The silicone resins for use herein which are preferred are MQ, MT, MTQ, MQ and MDTQ resins. Thus, the preferred silicone substituent is methyl. Especially preferred are MQ resins wherein the M:Q ratio is from about 0.5:1.0 to about 1.5:1.0 and the average molecular weight of the resin is from about 1000 to about 10,000.
The weight ratio of the nonvolatile silicone fluid component to the silicone resin component is from about 4:1 to about 400:1, preferably this ratio is from about 9:1 to about 200:1, more preferably from about 19:1 to about 100:1, particularly when the silicone fluid component is a polydimethylsiloxane fluid or a mixture of polydimethylsiloxane fluid and polydimethylsiloxane gum as described above.
Cationic Conditioning Surfactant
The shampoo compositions of the present invention comprise one or more organic, soluble, cationic surfactants useful for the conditioning of hair, hereinafter "cationic conditioning agent", selected from the group consisting of quaternary ammonium surfactants and amino surfactants that are positively charged at the pH of the shampoo composition. The shampoo compositions will generally contain from about 0.2% to about 10%, preferably from about 0.5% to about 8%, more preferably from about 1% to about 5%, of the soluble cationic conditioning agent. As Just discussed, the cationic conditioning surfactant must be soluble in the shampoo composition, i.e., an amount of the cationic conditioning agent within the ranges set forth above should be solubilized in the shampoo composition. The cationic surfactants for use herein also must contain one or more nonionic hydrophilic moieties. Sufficient hydrophilic moieties must be present to maintain solubility subsequent to any ionic complexation that may occur between the cationic conditioning surfactants and the anionic detersive surfactants.
The preferred cationic conditioning surfactants for use in the present invention are those which are useful for providing conditioning benefits, particularly hair conditioning properties and which are quaternary ammonium or amino compounds having at least one N-radical containing one or more nonionic hydrophilic moieties selected from alkoxy, polyoxyalkylene, alkylamido, hydroxyalkyl, and alkylester moieties, and combinations thereof. The surfactant contains at least one hydrophilic moiety within 4 (inclusive), preferably within 3 (inclusive), carbon atoms of the quaternary nitrogen or cationic amino nitrogen. For purposes herein, this means that the closest non-carbon atom in the hydrophilic moiety to the cationic nitrogen must be within the stated number of carbon atoms relative to said nitrogen. Additionally, carbon atoms that are part of a hydrophilic moiety, e.g., carbon atoms in a hydrophilic polyoxyalkylene (e.g.,--CH2 --CH2 --O--), that are adjacent to other hydrophilic moieties are not counted as when determining the number of hydrophilic moieties within 4, or preferably 3, carbon atoms of the cationic nitrogen. In general, the alkyl portion of any hydrophilic moiety is preferably a C1 -C3 alkyl. Suitable hydrophile-containing radicals include, for example, ethoxy, propoxy, polyoxyethylene, polyoxypropylene, ethylamido, propylamido, hydroxymethyl, hydroxyethyl, hydroxypropyl, methylester, ethylester, propylester, or mixtures thereof, as nonionic hydrophile moieties. The amino surfactants must be positively charged at the pH of the shampoo compositions. Generally, the pH of the shampoo compositions will be less than about 10, typically from about 3 to about 9, preferably from about 4 to about 8. Additionally, it is preferred that the charge density be within the above limits at the pH of intended use which will, in general, be from about pH 4 to about pH 9, most preferably from about pH 5 to about pH 8. The polymer, of course, must remain cationic upon application to the hair in order for there to be adequate substantivity between the conditioning agent and the hair.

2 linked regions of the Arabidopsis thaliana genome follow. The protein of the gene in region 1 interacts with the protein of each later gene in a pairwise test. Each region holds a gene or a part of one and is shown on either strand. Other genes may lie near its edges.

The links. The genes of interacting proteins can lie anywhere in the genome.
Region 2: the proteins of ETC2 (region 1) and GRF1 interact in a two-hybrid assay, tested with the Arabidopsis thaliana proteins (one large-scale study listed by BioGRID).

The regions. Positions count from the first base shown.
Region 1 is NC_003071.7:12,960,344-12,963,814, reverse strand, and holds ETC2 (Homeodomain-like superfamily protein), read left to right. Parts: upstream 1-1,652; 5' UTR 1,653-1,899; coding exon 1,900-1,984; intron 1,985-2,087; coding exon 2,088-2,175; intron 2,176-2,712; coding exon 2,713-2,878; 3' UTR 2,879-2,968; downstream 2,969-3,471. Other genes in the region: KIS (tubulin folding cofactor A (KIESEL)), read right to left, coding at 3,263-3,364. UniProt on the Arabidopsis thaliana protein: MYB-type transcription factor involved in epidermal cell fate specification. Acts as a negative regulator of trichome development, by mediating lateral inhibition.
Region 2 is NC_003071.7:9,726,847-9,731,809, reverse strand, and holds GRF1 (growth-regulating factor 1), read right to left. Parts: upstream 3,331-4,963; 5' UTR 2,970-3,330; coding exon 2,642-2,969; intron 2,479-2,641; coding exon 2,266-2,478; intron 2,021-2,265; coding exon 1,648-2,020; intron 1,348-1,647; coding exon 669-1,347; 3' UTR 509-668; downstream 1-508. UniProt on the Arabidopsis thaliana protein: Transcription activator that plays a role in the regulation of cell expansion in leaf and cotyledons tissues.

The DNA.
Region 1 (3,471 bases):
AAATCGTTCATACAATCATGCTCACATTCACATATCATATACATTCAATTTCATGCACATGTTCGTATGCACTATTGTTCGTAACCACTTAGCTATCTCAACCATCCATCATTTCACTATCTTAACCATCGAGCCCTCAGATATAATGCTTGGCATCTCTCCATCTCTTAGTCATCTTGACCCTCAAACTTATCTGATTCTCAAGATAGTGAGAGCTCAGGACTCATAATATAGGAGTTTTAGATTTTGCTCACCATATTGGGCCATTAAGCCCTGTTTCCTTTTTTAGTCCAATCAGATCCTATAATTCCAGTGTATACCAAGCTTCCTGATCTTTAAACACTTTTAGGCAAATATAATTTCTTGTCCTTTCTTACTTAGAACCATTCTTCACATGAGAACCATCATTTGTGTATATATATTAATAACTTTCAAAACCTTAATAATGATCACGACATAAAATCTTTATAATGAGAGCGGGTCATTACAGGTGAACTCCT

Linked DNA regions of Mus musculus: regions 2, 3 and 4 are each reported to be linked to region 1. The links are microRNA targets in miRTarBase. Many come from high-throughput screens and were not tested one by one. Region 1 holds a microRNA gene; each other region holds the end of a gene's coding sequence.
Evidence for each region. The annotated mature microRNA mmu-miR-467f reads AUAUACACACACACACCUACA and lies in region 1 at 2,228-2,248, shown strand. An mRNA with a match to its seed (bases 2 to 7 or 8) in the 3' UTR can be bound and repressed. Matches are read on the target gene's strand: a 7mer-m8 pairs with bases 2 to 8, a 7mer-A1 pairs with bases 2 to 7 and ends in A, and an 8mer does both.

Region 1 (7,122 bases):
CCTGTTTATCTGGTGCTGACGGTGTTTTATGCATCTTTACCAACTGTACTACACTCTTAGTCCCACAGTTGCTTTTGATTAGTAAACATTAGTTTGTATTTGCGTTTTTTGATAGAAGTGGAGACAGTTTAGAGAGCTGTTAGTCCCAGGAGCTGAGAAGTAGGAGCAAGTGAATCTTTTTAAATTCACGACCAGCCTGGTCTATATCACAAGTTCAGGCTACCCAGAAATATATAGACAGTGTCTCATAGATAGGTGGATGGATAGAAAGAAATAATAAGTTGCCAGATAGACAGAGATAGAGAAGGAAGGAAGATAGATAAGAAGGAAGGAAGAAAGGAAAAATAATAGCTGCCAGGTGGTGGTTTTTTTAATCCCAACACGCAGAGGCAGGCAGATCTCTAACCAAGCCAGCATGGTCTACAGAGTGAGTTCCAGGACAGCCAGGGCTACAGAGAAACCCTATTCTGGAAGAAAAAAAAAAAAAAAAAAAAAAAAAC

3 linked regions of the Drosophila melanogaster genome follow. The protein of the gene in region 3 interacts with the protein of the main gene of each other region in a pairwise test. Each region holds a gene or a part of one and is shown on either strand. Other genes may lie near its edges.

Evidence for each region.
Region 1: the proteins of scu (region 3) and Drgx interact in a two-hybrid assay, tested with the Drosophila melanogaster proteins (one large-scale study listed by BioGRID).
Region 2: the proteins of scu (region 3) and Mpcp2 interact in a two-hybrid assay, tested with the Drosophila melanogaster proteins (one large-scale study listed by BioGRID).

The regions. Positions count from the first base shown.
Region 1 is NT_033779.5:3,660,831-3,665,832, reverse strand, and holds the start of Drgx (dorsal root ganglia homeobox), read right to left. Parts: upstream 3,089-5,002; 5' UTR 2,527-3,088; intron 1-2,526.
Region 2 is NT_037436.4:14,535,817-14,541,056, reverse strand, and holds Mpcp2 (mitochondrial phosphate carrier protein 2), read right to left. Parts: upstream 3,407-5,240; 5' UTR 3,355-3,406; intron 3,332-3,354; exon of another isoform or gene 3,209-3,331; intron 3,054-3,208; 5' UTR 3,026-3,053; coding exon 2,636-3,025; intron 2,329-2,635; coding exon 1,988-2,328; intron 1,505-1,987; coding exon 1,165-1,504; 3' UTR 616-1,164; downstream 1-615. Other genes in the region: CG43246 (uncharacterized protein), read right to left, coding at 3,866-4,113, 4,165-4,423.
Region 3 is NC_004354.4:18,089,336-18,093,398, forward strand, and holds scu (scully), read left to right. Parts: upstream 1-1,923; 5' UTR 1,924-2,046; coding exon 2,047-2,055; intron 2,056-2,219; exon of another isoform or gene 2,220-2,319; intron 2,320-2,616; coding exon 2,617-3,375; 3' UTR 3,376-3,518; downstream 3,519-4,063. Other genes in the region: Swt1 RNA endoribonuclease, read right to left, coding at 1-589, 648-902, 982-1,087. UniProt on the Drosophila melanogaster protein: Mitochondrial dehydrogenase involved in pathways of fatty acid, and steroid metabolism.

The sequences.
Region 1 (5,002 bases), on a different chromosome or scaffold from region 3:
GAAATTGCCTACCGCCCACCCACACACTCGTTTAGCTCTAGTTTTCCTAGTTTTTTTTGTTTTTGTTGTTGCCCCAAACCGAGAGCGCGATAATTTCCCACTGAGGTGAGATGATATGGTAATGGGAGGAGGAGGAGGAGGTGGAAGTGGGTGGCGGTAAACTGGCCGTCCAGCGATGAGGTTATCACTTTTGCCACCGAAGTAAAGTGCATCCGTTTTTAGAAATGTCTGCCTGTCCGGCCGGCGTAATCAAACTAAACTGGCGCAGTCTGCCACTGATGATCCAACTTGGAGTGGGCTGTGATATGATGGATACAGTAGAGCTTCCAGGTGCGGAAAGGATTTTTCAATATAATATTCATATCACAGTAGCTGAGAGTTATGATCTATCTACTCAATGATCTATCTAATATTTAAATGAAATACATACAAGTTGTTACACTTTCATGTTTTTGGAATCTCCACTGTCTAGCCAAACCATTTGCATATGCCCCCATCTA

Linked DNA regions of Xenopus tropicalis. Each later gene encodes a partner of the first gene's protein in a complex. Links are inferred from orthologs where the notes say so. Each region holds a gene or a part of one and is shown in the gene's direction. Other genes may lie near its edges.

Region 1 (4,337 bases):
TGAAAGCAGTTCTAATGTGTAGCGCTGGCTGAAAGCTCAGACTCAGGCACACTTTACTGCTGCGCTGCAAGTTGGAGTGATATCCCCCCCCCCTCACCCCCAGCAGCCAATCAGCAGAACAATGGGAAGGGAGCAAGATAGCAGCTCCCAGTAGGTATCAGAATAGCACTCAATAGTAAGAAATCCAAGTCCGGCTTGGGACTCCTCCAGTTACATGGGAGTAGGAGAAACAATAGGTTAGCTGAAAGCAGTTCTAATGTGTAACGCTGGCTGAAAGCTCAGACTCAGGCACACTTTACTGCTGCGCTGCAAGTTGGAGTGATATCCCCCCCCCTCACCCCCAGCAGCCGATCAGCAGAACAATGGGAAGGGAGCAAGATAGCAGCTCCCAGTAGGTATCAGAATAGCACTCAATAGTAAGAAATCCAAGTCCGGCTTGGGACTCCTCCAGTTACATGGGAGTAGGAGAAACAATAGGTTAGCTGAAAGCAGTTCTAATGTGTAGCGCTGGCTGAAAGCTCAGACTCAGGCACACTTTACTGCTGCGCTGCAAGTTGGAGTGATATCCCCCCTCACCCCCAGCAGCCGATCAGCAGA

Among the quaternary ammonium cationic surfactants useful herein are those of the general formula: ##STR4## wherein R1, R2, R3 and R4 radicals comprise, independently, substituted or unsubstituted hydrocarbyl chains of from 1 to about 30 carbon atoms, or a hydrocarbyl having from 1 to about 30 carbon atoms and containing one or more aromatic, ether, ester, amido, or amino moieties present as substituents or as linkages in the radical chain, wherein at least one of the R1 -R4 radicals contains one or more hydrophilic moieties selected from alkoxy (preferably C1 -C3 alkoxy), polyoxyalkylene (preferably C1 -C3 polyoxyalkylene), alkylamido, hydroxyalkyl, alkylester, and combinations thereof. Preferably, the cationic conditioning surfactant contains from 2 to about 10 nonionic hydrophile moieties located within the above stated ranges. For purposes herein, each hydrophilic amido, alkoxy, hydroxyalkyl, alkylester, alkylamido or other unit is considered to be a distinct nonionic hydrophile moiety. X is a soluble salt forming anion preferably selected from halogen (especially chlorine), acetate, phosphate, nitrate, sulfonate, and alkyl sulfate radicals.